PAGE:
Elite Baltimore police unit robbed with impunity, sold guns and drugs, loaned guns and armor to civilians sent to commit robberies

Detectives Marcus Taylor and Daniel Hersl of Baltimore's elite, seven-member Gun Trace Task Force are on trial for years of robbery, home invasions, drug dealing, gun dealing, and worse — their defense is that they were not the primary participants in these activities, not that the crimes did not take place.

The officers started off by robbing drug dealers, on the grounds that their victims would be unlikely to complain or be believed. They would do things like steal a suspected dealer's housekeys during a traffic stop, then stage a home invasion and break into his safe, stealing half the contents before turning on their cameras to document the remainder, claiming it was the totality of what they'd seized. They also loaned police-issue body armor and seized guns to third parties and sent them to commit robberies while members of the unit stood guard. They kept BB guns in their cruisers to plant on arrestees, and used GPS tracking devices to locate potential sites for robberies, including at least one robbery of a person not suspected of any crime.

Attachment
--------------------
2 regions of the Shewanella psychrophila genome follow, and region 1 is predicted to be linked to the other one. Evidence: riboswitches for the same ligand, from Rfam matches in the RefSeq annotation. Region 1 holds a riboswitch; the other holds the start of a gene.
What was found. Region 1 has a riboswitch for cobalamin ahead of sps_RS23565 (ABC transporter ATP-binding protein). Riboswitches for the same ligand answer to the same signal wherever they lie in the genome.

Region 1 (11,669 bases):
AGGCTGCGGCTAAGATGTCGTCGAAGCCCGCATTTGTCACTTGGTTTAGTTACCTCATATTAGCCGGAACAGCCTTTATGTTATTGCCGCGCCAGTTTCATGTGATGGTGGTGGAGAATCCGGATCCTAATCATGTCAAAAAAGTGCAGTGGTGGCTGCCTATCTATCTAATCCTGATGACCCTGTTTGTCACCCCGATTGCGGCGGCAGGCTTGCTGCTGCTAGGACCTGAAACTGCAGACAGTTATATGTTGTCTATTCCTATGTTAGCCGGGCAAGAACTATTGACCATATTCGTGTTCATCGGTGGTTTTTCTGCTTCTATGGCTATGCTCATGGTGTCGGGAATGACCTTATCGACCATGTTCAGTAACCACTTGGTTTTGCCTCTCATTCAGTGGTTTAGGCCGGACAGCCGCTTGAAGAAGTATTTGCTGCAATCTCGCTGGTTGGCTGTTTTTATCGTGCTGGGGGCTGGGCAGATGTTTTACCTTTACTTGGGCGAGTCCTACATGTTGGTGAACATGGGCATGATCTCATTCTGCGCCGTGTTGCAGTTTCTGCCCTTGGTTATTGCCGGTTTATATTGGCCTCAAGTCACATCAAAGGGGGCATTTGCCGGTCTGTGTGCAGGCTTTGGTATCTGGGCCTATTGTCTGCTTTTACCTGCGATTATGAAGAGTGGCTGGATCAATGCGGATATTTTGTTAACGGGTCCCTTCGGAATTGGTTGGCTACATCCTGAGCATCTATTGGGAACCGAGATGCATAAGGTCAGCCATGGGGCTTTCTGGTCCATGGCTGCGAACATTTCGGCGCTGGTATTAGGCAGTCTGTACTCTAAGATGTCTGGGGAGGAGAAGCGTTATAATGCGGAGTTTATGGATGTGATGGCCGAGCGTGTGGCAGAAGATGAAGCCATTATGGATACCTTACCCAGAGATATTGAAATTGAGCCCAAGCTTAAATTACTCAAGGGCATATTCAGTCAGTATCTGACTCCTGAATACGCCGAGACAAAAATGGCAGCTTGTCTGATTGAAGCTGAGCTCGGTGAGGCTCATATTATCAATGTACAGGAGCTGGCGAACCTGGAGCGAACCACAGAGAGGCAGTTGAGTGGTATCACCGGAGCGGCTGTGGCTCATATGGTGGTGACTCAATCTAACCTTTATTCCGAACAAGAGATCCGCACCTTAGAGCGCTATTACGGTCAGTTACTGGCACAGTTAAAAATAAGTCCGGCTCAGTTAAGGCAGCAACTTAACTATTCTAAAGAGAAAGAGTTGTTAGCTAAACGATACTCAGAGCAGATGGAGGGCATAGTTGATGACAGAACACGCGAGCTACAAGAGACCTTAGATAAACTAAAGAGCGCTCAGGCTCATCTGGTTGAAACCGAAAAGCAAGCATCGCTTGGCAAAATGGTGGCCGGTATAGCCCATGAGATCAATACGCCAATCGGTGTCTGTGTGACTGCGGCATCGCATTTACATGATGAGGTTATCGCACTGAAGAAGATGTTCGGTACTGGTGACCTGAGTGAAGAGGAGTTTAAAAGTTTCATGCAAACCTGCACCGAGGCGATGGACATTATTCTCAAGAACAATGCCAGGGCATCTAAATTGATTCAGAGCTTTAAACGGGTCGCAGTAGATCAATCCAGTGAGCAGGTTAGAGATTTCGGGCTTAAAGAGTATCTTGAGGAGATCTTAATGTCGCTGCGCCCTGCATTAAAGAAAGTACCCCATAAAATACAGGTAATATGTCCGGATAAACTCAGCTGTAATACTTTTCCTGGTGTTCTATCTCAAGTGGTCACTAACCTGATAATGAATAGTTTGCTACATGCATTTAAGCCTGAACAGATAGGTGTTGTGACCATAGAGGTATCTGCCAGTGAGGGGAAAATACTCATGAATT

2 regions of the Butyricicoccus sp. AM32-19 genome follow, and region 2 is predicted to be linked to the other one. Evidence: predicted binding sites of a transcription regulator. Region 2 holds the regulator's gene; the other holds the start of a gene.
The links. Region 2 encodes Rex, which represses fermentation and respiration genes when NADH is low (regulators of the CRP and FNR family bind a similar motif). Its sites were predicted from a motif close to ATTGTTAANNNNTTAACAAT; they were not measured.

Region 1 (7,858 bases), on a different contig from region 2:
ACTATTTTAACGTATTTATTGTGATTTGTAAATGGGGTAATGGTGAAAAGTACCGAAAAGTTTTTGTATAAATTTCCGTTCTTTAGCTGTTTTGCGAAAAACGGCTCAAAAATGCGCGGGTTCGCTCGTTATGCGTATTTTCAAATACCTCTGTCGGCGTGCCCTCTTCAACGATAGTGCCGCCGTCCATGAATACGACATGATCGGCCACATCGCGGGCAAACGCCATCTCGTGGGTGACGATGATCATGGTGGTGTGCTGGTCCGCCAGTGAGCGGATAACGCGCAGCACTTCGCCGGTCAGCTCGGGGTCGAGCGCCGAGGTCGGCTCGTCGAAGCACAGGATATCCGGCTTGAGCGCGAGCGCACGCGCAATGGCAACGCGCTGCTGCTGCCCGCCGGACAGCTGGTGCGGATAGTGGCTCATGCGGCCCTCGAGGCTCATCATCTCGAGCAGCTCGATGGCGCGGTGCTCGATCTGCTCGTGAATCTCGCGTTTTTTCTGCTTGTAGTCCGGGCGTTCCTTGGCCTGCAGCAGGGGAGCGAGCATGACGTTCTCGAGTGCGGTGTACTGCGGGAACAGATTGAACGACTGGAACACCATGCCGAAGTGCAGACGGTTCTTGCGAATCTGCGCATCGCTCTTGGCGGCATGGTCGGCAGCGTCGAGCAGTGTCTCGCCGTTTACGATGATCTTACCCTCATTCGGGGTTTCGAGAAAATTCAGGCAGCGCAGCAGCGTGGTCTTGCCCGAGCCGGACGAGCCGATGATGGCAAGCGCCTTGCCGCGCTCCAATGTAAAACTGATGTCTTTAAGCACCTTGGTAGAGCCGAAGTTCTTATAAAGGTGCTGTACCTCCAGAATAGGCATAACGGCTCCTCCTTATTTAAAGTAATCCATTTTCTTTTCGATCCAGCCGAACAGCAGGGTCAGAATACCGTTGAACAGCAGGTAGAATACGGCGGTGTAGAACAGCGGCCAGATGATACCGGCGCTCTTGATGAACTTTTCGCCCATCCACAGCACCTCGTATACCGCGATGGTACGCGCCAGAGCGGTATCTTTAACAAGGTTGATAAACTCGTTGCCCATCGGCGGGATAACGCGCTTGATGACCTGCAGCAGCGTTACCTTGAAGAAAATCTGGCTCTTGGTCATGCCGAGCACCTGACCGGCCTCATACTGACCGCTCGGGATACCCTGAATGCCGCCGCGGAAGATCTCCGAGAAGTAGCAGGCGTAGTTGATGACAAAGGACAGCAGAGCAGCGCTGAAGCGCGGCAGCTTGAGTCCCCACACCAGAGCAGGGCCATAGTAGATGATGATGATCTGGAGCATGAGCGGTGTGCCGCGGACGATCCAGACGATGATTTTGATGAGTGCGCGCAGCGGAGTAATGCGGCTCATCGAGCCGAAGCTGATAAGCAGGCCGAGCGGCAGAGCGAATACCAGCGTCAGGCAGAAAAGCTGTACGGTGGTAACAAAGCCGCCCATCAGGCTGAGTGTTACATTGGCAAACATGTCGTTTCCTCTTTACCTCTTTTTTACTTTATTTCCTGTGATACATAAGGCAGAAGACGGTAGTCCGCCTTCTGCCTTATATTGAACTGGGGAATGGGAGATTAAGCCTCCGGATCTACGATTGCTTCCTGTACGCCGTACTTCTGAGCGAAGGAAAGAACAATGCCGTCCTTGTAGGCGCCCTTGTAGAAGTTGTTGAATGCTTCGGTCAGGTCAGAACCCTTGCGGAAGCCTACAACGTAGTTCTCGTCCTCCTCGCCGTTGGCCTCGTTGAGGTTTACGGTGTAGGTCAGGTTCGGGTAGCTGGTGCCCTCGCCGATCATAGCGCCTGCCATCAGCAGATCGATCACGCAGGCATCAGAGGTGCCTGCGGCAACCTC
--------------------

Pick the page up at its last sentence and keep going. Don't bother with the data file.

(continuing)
125 cases that relied on evidence gathered by the unit have collapsed so far; the public defender estimates that will rise to at least 3,000.

One incident began with the traffic stop of Oreese Stevenson, a 38-year-old with a long criminal history, in March 2016.

After arresting Mr. Stevenson, the detectives stole his house keys and read his driver's license to find where he lived. Four of the unit's officers entered his house and used tools to pry open his safe. They stole $100,000, which was half the money in the safe, along with two kilograms of cocaine, a $4,000 Breitling wristwatch, designer clothes, and other items, according to testimony.

The gun unit's supervisor, Sgt. Wayne Jenkins, then began to film on his mobile phone — a video shown during the trial — that purported to show the detectives opening the safe for the first time and discovering the remaining $100,000.

Sergeant Jenkins then listened to Mr. Stevenson's phone calls from jail, he told prosecutors, and learned that Mr. Stevenson's girlfriend was seeking legal help to recover the stolen money.

Sergeant Jenkins wrote a note that purported to be written by a woman who said Mr. Stevenson had gotten her pregnant. He placed the note on the girlfriend's doorstep, knocked and ran off.

In Baltimore, Brazen Officers Took Every Chance to Rob and Cheat [Timothy Williams/NYT]

(via Naked Capitalism)